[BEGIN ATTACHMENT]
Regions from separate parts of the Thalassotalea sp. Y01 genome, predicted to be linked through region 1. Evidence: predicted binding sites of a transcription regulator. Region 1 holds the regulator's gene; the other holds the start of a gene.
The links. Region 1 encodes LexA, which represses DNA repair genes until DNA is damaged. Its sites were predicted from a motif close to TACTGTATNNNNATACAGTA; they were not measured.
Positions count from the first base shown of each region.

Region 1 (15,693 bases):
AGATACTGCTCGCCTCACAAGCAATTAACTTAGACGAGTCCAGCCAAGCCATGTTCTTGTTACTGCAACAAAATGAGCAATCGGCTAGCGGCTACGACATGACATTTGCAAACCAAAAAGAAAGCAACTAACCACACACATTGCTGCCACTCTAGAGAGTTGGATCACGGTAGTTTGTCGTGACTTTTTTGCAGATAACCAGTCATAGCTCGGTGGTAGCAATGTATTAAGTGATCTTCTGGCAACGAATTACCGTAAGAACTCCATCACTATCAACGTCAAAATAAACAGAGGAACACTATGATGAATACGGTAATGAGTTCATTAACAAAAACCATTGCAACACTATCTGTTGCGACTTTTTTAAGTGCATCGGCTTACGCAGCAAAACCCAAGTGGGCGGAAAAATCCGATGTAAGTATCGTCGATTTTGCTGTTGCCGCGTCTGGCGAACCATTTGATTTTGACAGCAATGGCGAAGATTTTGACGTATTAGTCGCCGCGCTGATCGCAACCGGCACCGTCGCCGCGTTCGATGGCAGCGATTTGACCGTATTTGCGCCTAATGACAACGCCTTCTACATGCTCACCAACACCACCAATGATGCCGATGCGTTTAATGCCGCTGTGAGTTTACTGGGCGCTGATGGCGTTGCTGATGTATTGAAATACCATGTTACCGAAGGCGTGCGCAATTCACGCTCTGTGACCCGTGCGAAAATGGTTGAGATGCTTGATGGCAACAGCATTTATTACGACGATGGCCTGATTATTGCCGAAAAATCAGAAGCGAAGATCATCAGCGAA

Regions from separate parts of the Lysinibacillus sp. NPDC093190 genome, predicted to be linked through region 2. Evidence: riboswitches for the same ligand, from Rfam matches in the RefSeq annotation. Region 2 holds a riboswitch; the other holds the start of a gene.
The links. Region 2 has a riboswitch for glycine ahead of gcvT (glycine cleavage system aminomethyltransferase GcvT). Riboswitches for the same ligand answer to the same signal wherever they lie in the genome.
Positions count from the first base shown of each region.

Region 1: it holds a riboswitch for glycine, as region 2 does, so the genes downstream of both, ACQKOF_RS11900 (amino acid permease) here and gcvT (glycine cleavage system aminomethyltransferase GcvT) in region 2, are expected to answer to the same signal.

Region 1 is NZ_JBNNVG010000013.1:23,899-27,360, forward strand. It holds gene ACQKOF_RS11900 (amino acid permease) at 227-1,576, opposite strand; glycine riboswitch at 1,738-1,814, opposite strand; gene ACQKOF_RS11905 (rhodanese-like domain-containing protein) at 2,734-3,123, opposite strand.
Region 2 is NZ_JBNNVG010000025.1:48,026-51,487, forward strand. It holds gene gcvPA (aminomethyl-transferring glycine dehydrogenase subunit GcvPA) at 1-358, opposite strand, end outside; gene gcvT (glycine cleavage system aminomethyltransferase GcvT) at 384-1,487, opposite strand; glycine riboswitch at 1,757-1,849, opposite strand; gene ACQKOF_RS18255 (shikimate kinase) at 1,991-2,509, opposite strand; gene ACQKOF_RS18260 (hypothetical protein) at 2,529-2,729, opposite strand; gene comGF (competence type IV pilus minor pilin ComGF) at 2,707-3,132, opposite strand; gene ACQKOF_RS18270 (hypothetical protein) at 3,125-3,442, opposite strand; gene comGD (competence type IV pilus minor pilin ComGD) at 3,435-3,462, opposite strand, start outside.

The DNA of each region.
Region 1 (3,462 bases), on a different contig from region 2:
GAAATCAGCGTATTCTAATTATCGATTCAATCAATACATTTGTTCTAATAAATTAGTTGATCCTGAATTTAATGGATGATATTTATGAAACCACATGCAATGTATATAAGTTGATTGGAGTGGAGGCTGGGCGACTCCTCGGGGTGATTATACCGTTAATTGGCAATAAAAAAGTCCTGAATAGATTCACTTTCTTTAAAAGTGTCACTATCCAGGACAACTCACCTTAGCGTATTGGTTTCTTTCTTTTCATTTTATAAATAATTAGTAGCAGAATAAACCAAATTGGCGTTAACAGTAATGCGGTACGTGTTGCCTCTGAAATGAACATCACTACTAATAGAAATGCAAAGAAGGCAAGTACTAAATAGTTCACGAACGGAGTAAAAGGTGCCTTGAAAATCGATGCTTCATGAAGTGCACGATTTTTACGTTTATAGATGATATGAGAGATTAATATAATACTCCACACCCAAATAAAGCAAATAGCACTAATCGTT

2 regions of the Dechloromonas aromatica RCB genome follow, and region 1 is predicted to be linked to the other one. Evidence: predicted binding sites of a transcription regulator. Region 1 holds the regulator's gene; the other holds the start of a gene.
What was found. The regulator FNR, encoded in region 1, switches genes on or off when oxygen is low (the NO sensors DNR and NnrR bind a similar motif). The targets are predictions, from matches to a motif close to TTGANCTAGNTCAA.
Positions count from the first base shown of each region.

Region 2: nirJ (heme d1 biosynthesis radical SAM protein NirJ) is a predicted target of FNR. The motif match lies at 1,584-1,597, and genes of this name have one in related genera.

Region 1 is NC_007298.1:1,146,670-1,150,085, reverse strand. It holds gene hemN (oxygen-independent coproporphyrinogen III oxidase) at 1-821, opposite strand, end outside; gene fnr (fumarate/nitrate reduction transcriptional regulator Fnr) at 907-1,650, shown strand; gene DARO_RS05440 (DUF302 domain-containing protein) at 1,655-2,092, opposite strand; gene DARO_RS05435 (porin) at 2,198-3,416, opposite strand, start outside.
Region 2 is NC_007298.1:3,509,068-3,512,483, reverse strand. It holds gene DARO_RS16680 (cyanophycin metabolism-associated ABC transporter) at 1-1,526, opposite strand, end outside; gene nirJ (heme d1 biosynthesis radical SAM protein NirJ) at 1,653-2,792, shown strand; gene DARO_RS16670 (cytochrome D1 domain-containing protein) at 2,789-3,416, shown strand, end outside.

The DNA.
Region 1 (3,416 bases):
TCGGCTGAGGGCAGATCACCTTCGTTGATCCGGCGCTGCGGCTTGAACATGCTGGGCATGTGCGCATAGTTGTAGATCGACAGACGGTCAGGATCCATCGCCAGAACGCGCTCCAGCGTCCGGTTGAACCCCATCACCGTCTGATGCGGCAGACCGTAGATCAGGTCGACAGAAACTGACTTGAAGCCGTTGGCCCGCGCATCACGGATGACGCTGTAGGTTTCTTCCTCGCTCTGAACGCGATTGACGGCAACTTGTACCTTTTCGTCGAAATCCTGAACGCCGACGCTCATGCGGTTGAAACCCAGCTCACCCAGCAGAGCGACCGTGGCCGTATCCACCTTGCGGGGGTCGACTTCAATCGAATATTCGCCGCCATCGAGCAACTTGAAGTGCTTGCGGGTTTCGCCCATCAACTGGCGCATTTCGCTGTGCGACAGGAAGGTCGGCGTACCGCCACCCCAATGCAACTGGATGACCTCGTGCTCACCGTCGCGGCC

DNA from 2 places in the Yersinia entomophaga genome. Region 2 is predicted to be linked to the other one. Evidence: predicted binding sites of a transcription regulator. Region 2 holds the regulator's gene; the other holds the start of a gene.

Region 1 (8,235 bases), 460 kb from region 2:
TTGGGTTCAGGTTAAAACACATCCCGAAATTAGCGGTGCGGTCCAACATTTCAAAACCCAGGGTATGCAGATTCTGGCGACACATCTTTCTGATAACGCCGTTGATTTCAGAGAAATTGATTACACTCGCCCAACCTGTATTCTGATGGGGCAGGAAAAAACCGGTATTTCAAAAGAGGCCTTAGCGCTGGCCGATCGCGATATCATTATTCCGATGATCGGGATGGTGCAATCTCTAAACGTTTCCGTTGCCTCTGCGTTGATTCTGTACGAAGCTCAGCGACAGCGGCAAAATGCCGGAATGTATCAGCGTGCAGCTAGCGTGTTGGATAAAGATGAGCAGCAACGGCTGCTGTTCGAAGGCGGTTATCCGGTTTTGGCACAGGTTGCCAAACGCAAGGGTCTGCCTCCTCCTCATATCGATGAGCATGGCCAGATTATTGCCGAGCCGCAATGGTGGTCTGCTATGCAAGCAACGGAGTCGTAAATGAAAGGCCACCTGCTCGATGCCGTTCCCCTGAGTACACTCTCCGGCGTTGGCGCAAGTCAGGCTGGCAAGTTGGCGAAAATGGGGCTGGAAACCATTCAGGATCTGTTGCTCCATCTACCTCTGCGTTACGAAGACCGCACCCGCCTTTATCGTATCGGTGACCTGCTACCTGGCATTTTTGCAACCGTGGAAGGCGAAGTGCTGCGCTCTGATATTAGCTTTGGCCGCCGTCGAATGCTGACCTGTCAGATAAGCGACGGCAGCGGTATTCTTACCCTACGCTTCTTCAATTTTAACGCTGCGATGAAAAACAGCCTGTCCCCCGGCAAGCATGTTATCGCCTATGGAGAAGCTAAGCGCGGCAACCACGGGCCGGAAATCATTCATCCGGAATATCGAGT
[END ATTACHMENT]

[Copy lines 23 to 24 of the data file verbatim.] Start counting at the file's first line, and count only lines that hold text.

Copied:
TCGGCTGAGGGCAGATCACCTTCGTTGATCCGGCGCTGCGGCTTGAACATGCTGGGCATGTGCGCATAGTTGTAGATCGACAGACGGTCAGGATCCATCGCCAGAACGCGCTCCAGCGTCCGGTTGAACCCCATCACCGTCTGATGCGGCAGACCGTAGATCAGGTCGACAGAAACTGACTTGAAGCCGTTGGCCCGCGCATCACGGATGACGCTGTAGGTTTCTTCCTCGCTCTGAACGCGATTGACGGCAACTTGTACCTTTTCGTCGAAATCCTGAACGCCGACGCTCATGCGGTTGAAACCCAGCTCACCCAGCAGAGCGACCGTGGCCGTATCCACCTTGCGGGGGTCGACTTCAATCGAATATTCGCCGCCATCGAGCAACTTGAAGTGCTTGCGGGTTTCGCCCATCAACTGGCGCATTTCGCTGTGCGACAGGAAGGTCGGCGTACCGCCACCCCAATGCAACTGGATGACCTCGTGCTCACCGTCGCGGCC

DNA from 2 places in the Yersinia entomophaga genome. Region 2 is predicted to be linked to the other one. Evidence: predicted binding sites of a transcription regulator. Region 2 holds the regulator's gene; the other holds the start of a gene.